The above discussion makes clear that the Court's inquiry in this case focuses not on whether the Air Force was substantively correct not to promote plaintiff, but rather on whether the defendant's explanations for that choice demonstrate that defendant permissibly exercised its discretion and made a choice that is supported by at least substantial evidence. Thus, to prevail here, the Air Force "must give a reason that the Court can measure, albeit with due deference," against the standard of the APA. Kreis, 866 F.2d at 1514-1515. Unfortunately, on the basis of the record before the Court, defendant has provided no such explanation; indeed, the Court can find no affirmative reason for why plaintiff was not selected for promotion.

The closest statement resembling an explanation is the Board's observation that "the selection process is highly competitive and there is no guarantee that the applicant would have been promoted under any circumstances." (A.R. 7.) However, merely pointing out that the selection process was competitive provides no actual reason for denying a promotion to any particular candidate. Indeed, this justification only highlights the Air Force's failure to identify the substantive criteria that were used in that process and to explain the reasons that plaintiff did not satisfy those criteria. This absence leaves the Court to guess whether the two SSBs denied plaintiff's promotion because of the missing OPRs (as plaintiff intimates), or because there were others more qualified (as defendant implies but does not support), or for some other reason (whether permissible or impermissible) that cannot be discerned from the record. The Air Force's silence is especially troubling in light of the fact that it nowhere responds to the evidence in the record that was favorable to plaintiff's bid for promotion — specifically, the "definitely promote" recommendation on plaintiff's July 1995 PRF (A.R. 74), and the numerous letters that plaintiff submitted from other officers and civilians who had first-hand knowledge of his work and professional demeanor. (A.R. 99-105.)

Instead of confronting this evidence and explaining the Air Force's case for non-promotion, the Board cursorily rejected plaintiff's appeal on the grounds that it did not wish to "usurp the discretionary authority of a duly constituted selection board." A.R. 4. That is its privilege, but in the absence of any explanation of how that selection board exercised its authority and reached its ultimate decision, the Court cannot find that the SSB acted in a non-arbitrary fashion in declining to promote plaintiff or that the decision was based on substantial evidence. To approve that decision in the absence of any indication as to how it was made would effectively sap the review specifically authorized by § 628(g) of any meaningful content. The Court's role here may be limited, but it is not that of a rubber stamp. The military's discretion may be broad, but, as the statute plainly indicates, it is not boundless. On this record, then, the Court concludes that defendant has failed to supply any "rational connection between the facts found and the choice made." Frizelle v. Slater, 111 F.3d 172, 176-77 (D.C. Cir. 1997) (quoting Motor Vehicle Mfrs. Ass'n, v. State Farm Mut. Auto. Ins., 463 U.S. 29, 43 (1983)). While a court must "uphold a decision of less than ideal clarity if the agency's path may reasonably be discerned," State Farm, 463 U.S. at 43, in the present case the road between plaintiff's record and the Air Force's decision not to promote him is entirely opaque. Because the Court has no basis on which to determine whether the Air Force's decision was a proper exercise of its discretion, it will remand the case to allow defendant to supply this missing explanation. On remand, the Air Force is of course free to reaffirm its previous decision to keep plaintiff at his present rank. In order to do so, however, it will have to articulate its reasons for leaving him there. See Kreis, 866 F.2d at 1512 (in such cases, the military must "explain more fully the reasoning behind [its] decision").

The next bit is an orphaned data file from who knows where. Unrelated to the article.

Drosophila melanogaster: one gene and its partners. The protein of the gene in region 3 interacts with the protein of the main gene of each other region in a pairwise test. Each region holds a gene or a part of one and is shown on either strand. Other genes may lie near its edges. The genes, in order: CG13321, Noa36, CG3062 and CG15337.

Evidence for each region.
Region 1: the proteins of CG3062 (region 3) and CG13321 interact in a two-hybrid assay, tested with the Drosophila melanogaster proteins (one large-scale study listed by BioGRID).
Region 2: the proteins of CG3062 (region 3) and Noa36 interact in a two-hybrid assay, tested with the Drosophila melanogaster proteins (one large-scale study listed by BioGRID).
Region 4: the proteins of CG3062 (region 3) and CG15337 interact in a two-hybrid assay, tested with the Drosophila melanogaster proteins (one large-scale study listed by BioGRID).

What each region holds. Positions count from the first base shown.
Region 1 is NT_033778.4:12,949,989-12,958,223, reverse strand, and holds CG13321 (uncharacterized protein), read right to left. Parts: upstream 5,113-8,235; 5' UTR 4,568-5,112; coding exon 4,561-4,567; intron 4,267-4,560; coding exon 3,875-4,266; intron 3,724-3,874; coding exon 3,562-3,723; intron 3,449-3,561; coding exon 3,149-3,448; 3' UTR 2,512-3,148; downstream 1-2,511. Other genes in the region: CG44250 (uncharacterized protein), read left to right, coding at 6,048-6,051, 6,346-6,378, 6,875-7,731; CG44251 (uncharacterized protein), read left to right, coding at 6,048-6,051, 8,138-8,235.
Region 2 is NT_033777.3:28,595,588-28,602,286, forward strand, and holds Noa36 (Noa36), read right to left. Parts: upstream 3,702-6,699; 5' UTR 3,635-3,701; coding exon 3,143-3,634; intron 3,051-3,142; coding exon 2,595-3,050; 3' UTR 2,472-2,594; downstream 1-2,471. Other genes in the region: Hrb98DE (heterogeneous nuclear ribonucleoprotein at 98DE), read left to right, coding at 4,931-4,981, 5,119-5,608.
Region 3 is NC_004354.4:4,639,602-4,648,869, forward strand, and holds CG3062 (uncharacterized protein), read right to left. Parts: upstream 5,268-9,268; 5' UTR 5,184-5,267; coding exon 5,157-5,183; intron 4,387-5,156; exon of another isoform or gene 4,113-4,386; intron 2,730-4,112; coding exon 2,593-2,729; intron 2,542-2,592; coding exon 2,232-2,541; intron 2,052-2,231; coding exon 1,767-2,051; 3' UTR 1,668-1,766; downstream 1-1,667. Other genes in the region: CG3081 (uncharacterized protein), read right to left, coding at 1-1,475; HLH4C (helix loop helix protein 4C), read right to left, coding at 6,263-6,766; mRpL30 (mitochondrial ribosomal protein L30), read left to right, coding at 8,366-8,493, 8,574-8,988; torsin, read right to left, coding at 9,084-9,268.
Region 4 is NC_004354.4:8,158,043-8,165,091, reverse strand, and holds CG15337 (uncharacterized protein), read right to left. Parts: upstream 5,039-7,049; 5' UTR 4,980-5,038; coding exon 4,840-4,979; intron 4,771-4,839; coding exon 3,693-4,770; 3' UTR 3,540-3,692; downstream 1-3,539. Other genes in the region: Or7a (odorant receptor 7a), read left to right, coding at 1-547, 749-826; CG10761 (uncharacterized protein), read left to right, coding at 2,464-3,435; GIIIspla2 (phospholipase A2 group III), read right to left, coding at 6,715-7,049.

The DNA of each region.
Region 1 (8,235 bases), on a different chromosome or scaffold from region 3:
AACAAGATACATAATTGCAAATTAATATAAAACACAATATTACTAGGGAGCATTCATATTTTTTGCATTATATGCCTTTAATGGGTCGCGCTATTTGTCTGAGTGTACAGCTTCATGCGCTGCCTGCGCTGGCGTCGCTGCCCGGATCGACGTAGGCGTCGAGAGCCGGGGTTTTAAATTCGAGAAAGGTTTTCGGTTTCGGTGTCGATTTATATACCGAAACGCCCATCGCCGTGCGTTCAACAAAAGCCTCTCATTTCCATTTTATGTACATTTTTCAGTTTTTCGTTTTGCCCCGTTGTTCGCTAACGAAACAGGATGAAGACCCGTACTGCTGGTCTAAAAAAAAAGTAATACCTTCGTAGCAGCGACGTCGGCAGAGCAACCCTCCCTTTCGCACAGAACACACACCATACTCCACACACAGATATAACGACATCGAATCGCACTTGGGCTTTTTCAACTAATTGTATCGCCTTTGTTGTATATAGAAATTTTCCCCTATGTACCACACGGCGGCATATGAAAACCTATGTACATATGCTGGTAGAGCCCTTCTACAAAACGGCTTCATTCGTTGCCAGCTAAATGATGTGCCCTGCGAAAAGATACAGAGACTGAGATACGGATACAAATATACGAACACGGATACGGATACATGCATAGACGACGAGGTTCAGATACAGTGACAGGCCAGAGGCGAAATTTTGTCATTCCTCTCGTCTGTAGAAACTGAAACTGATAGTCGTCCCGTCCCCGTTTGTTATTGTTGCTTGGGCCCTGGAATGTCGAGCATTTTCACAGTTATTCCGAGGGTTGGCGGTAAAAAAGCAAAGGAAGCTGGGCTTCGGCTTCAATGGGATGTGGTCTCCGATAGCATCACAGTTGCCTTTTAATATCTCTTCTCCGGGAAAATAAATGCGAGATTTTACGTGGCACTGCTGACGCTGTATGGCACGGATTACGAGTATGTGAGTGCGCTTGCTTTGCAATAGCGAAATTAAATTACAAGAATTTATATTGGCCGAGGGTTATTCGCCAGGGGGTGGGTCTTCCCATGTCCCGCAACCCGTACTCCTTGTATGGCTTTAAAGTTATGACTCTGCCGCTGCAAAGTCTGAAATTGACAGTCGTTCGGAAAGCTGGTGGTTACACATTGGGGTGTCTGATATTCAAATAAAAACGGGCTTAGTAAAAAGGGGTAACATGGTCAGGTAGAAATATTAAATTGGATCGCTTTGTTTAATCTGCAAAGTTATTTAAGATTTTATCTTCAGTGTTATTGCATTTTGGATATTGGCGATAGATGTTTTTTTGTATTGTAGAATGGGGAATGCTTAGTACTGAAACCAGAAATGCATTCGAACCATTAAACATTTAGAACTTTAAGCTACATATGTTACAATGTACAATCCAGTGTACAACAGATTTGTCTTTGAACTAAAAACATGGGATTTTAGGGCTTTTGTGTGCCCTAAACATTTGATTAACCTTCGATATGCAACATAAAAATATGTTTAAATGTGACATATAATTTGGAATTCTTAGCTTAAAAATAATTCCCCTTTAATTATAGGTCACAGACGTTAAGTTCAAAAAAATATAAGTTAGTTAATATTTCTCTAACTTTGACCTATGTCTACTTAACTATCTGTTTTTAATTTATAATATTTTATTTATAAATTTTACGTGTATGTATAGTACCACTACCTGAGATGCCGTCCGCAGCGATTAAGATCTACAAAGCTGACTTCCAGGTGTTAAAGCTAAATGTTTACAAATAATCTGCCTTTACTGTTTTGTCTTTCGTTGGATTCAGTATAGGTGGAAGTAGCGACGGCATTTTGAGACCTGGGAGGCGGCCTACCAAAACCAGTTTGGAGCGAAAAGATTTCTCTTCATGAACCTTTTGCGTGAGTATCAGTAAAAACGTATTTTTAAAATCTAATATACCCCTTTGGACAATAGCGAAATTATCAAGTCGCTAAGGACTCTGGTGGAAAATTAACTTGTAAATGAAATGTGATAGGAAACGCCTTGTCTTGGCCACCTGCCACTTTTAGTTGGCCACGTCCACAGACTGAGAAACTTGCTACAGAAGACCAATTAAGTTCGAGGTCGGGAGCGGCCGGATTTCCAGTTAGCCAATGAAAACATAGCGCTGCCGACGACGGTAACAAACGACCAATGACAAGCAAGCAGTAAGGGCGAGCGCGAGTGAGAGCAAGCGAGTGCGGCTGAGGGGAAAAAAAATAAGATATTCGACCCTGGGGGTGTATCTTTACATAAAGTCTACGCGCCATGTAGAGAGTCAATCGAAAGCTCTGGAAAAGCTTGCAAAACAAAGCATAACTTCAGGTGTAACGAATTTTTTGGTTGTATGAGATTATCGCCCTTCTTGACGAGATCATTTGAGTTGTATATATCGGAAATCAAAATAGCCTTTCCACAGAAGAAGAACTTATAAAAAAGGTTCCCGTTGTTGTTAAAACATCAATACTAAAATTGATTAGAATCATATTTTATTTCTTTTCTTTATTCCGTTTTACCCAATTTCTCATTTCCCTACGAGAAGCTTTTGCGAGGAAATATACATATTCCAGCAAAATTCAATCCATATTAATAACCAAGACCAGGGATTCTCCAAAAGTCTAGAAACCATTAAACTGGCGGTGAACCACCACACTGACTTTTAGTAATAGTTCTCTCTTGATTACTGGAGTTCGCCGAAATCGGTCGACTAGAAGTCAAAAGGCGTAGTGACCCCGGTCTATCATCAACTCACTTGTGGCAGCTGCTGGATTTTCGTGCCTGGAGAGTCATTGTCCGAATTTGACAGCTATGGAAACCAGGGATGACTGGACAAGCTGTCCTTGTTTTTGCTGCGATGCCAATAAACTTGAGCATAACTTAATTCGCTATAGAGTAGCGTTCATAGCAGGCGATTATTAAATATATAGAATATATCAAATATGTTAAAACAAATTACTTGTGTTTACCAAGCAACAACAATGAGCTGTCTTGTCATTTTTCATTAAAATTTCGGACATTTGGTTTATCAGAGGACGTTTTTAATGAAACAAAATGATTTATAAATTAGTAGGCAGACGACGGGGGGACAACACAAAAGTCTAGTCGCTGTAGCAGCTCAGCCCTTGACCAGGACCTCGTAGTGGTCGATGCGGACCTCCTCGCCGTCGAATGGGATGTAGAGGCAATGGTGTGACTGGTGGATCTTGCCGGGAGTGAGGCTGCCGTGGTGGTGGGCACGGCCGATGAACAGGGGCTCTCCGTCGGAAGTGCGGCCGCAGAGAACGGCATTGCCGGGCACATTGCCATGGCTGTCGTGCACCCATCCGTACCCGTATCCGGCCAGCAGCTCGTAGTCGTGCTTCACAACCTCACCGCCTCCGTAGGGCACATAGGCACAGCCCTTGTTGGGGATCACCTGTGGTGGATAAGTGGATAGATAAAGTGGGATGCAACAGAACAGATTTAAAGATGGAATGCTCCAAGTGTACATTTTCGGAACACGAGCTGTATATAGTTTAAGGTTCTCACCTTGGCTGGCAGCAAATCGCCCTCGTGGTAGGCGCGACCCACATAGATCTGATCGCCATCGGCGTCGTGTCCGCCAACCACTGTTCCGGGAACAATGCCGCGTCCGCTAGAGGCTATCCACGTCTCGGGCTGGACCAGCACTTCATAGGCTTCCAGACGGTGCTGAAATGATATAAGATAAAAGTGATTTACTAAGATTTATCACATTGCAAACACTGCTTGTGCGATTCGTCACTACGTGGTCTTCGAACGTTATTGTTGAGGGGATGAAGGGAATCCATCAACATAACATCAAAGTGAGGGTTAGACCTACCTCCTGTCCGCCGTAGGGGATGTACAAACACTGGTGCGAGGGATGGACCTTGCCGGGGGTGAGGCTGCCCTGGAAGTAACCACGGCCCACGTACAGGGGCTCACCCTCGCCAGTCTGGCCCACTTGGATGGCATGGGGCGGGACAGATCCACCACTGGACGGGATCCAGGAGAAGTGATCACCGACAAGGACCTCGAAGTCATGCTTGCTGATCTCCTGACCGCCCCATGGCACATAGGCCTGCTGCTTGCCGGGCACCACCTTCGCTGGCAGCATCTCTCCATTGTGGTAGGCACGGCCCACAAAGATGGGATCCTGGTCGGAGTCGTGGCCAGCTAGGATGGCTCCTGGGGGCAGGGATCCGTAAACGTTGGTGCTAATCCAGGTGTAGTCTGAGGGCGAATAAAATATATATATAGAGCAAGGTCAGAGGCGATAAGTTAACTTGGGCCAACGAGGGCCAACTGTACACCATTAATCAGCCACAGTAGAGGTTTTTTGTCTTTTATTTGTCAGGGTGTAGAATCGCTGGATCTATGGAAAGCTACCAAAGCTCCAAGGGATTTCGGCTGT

CONCLUSION

For these reasons, plaintiff's motion for summary judgment is granted in part, defendant's motion is denied, and this matter is remanded to the Air Force for further proceedings consistent with this Memorandum Opinion.

ORDER

This matter is before the Court on defendant's motion to dismiss or, in the alternative, for summary judgment, and plaintiffs' motion for summary judgment. For the reasons stated in the Court's accompanying Memorandum Opinion, it is hereby

ORDERED that plaintiff's motion for summary judgment is GRANTED; and it is

FURTHER ORDERED that defendant's motion for summary judgment is DENIED; and it is

FURTHER ORDERED the above-captioned matter is remanded to the Air Force for further proceedings consistent with the Court's Memorandum Opinion.